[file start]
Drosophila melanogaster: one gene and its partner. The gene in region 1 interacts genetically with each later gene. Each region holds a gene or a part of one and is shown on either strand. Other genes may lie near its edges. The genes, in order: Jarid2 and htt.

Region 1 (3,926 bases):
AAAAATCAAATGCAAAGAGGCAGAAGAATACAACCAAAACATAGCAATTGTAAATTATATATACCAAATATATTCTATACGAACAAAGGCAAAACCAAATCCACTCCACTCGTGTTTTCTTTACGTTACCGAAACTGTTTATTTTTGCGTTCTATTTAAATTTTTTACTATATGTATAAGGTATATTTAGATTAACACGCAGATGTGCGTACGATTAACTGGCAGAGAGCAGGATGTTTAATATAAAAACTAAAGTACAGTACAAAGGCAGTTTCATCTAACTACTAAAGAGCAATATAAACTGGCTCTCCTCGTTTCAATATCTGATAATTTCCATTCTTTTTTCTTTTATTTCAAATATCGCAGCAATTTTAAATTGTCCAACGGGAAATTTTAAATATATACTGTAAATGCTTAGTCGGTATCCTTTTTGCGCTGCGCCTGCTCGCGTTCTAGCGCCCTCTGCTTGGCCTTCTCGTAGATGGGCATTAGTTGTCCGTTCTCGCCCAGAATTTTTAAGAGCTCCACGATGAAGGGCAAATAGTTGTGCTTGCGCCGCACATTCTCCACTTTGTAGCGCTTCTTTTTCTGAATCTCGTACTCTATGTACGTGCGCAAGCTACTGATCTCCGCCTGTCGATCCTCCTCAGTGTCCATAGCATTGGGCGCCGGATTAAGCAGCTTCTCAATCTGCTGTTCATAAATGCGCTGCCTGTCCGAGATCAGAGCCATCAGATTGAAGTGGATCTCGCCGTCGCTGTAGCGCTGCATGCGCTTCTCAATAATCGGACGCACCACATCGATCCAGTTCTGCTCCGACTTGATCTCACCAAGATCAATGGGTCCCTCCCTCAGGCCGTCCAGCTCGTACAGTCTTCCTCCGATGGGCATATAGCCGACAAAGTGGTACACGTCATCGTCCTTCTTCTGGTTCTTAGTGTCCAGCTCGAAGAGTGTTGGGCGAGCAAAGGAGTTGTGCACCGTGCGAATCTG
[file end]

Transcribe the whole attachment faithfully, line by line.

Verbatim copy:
Drosophila melanogaster: one gene and its partner. The gene in region 1 interacts genetically with each later gene. Each region holds a gene or a part of one and is shown on either strand. Other genes may lie near its edges. The genes, in order: Jarid2 and htt.

Region 1 (3,926 bases):
AAAAATCAAATGCAAAGAGGCAGAAGAATACAACCAAAACATAGCAATTGTAAATTATATATACCAAATATATTCTATACGAACAAAGGCAAAACCAAATCCACTCCACTCGTGTTTTCTTTACGTTACCGAAACTGTTTATTTTTGCGTTCTATTTAAATTTTTTACTATATGTATAAGGTATATTTAGATTAACACGCAGATGTGCGTACGATTAACTGGCAGAGAGCAGGATGTTTAATATAAAAACTAAAGTACAGTACAAAGGCAGTTTCATCTAACTACTAAAGAGCAATATAAACTGGCTCTCCTCGTTTCAATATCTGATAATTTCCATTCTTTTTTCTTTTATTTCAAATATCGCAGCAATTTTAAATTGTCCAACGGGAAATTTTAAATATATACTGTAAATGCTTAGTCGGTATCCTTTTTGCGCTGCGCCTGCTCGCGTTCTAGCGCCCTCTGCTTGGCCTTCTCGTAGATGGGCATTAGTTGTCCGTTCTCGCCCAGAATTTTTAAGAGCTCCACGATGAAGGGCAAATAGTTGTGCTTGCGCCGCACATTCTCCACTTTGTAGCGCTTCTTTTTCTGAATCTCGTACTCTATGTACGTGCGCAAGCTACTGATCTCCGCCTGTCGATCCTCCTCAGTGTCCATAGCATTGGGCGCCGGATTAAGCAGCTTCTCAATCTGCTGTTCATAAATGCGCTGCCTGTCCGAGATCAGAGCCATCAGATTGAAGTGGATCTCGCCGTCGCTGTAGCGCTGCATGCGCTTCTCAATAATCGGACGCACCACATCGATCCAGTTCTGCTCCGACTTGATCTCACCAAGATCAATGGGTCCCTCCCTCAGGCCGTCCAGCTCGTACAGTCTTCCTCCGATGGGCATATAGCCGACAAAGTGGTACACGTCATCGTCCTTCTTCTGGTTCTTAGTGTCCAGCTCGAAGAGTGTTGGGCGAGCAAAGGAGTTGTGCACCGTGCGAATCTG